This book just won the award for best Jewish Fiction


Photo courtesy of Penguin Publishing.

Omer Friedlander is the winner of the Association of Jewish Libraries (AJL) Jewish Fiction Award for his short story collection The Man Who Sold Air in the Holy Land, published by Random House.

The award includes a $1,000 cash prize and an invitation to attend the 2023 Digital Conference of the Association of Jewish Libraries, June 19–22. Two other honor books have been recognized: Atomic Anna by Rachel Barenbaum, and Thistlefoot by GennaRose Nethercott.

The Committee reviewed over 70 works of fiction originally written in English with significant Jewish thematic content published in the United States in 2022. Thanks to all those who submitted entries for consideration. The wide array of books published in 2022 is a testament to the vibrant state of contemporary Jewish fiction.

The eleven stories in The Man Who Sold Air in the Holy Land are remarkable for their intense originality and for Friedlander’s ability to portray the complexity and nuances of political conflict together with a deep understanding of a shared humanity that transcends borders—both geopolitical and metaphorical. In a series of vividly drawn cameos, Friedlander employs multiple literary forms to portray characters, historical events, and social conditions in contemporary Israel: surrealism in “High Heels,” where a young shoemaker scales cranes on construction sites in urban Tel Aviv; the picaresque in “Alte Sachen,” about a family of junk collectors in Tsfat; pathos in “Walking Shiv’ah,” when a mother and daughter trudge miles by foot to find out which of the two sons perished in war; black humor in “The Sephardi Survivor,” when two boys co-opt a stranger as a stand-in for their school Holocaust survivor project; and the gritty realism of “Jellyfish in Gaza,” where twin brothers try to cope with the reality and brutality of war and their father’s trauma doing army service. “The universal appeal of this collection reaches above and beyond the political as the stories highlight the kaleidoscope of human experience including insecurity, vulnerability, infatuation, loss, grief, love, compassion, and regret,” says committee member Sarah Feldman.

Photo courtnesy of Grand Central Publishing.

Combining historical fiction, magical realism, and science fiction, Rachel Barenbaum’s Atomic Anna skillfully weaves together the stories of three strong but flawed women who travel through time and between continents in an effort to prevent the 1986 Chernobyl nuclear disaster and the personal tragedies that follow. As the reactor melts down, Anna, the brilliant Jewish chief engineer, inexplicably travels forward to a mountaintop in 1992; an upsetting discovery there causes her to reconsider her past and seek to change the future with the assistance of her estranged daughter, comic book artist Molly, and granddaughter Raisa, a math and physics prodigy. “A sweeping generational saga and a unique exploration of the Jewish immigrant experience in the mid-twentieth century, the novel is a captivating portrayal of family struggle and one of the greatest disasters in modern history,” notes committee member Laura Schutzman.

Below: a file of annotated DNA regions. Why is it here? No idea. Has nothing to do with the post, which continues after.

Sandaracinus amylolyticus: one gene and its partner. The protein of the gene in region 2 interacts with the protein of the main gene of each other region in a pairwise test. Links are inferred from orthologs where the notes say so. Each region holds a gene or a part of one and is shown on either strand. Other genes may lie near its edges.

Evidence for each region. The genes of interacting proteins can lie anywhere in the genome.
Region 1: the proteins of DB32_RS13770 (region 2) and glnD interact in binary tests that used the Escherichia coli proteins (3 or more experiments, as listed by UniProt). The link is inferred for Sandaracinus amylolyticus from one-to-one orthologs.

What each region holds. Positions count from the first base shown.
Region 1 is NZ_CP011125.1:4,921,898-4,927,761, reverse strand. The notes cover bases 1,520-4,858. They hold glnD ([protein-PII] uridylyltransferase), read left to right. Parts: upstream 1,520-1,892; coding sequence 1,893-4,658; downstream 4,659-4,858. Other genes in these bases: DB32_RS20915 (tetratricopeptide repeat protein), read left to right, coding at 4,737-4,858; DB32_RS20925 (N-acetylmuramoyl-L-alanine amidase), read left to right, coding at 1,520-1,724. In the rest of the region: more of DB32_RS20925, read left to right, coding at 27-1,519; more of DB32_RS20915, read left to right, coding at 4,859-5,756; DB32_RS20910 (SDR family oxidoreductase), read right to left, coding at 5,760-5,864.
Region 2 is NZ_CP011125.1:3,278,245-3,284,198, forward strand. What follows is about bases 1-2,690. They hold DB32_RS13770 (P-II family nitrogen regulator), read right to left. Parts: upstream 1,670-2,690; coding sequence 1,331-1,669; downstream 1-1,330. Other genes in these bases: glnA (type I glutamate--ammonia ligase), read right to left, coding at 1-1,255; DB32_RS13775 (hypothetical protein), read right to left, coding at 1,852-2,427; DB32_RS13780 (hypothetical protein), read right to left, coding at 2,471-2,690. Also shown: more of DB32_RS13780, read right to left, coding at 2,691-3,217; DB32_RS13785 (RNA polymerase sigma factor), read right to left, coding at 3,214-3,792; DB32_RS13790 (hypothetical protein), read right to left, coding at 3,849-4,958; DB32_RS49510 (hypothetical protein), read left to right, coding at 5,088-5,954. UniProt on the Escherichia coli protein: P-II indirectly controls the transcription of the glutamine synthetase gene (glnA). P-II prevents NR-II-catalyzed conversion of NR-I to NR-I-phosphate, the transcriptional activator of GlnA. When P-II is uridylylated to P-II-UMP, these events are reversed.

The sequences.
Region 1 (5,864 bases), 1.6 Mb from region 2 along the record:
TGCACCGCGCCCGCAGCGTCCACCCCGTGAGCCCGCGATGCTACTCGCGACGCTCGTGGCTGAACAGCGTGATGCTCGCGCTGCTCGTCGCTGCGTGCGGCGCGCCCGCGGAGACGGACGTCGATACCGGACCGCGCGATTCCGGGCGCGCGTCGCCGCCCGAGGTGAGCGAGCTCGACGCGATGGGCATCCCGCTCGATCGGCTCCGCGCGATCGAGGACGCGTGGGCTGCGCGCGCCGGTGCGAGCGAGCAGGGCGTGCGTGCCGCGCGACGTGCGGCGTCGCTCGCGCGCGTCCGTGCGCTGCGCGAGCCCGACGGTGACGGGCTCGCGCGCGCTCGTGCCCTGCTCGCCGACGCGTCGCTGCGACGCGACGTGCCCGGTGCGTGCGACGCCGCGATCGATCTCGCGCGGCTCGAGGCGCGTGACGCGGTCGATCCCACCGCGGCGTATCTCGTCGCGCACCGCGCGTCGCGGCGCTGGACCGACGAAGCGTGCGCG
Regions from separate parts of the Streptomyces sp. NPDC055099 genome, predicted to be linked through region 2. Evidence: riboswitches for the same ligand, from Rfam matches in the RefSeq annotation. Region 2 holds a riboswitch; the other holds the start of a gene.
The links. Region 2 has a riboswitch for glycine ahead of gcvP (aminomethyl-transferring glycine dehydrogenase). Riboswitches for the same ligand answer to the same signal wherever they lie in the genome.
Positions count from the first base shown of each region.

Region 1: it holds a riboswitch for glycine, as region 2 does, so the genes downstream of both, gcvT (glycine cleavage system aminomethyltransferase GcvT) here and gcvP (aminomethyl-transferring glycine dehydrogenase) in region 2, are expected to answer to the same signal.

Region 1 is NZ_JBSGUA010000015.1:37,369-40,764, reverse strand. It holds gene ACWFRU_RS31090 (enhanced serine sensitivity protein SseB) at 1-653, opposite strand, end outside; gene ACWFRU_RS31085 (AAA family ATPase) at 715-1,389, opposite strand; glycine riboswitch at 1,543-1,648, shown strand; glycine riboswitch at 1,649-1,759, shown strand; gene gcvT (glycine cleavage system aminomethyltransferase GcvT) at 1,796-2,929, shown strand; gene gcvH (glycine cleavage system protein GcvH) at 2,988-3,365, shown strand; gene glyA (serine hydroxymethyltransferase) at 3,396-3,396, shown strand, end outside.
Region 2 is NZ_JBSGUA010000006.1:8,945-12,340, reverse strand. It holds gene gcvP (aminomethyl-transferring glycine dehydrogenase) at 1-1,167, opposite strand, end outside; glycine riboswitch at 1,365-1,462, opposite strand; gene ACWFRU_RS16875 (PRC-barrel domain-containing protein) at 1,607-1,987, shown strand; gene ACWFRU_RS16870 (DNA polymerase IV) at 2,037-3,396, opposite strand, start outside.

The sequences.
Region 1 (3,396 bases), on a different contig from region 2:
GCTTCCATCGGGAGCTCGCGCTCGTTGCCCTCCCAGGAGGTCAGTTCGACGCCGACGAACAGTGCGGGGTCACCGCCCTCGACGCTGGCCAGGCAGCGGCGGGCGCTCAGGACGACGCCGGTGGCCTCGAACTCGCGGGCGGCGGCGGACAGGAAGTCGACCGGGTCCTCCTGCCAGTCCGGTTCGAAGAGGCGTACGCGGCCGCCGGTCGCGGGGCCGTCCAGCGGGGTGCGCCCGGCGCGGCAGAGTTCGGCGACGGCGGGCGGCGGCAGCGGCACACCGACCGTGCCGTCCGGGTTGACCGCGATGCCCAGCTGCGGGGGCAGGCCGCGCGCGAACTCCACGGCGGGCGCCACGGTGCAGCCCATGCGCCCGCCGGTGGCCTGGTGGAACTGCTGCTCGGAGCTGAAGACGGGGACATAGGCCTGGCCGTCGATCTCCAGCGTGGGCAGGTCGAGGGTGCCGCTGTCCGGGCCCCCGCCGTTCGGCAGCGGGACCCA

Photo courtensy Penguin Publishing.

In Thistlefoot, the restless Yaga siblings Bellatine and Isaac are reunited for the first time in years by a mysterious inheritance which has made its way to them by way of Kyiv: a fantastical house on chicken feet which Bellatine dubs “Thistlefoot.” With the house’s arrival on the shores of America, past and present crash into one another with electric and magical shock, and the Yaga siblings, together with their new home, embark on a country-wide tour to stage a puppet show. Yet danger lurks around the corner as they are stalked by the eerie Longshadow Man, a dangerous figure on an enigmatic and sinister mission to find Thistlefoot. Committee member Hannah Srour-Zackon notes that “in weaving Ashkenazi folkloric myth into the fabric of reality, Thistlefoot explores how the impact of long-forgotten ancestors may be greater than we think. GennaRose Nethercott’s prose is imaginative, underscored by dry wit; the result is spellbinding and a reminder of the pure joy that can be found in reading an enthralling story.”

Submissions for the 2024 AJL Fiction Award (titles published in 2023) are now being accepted. For more information, please click here.

RELATED: More Jewish Book stories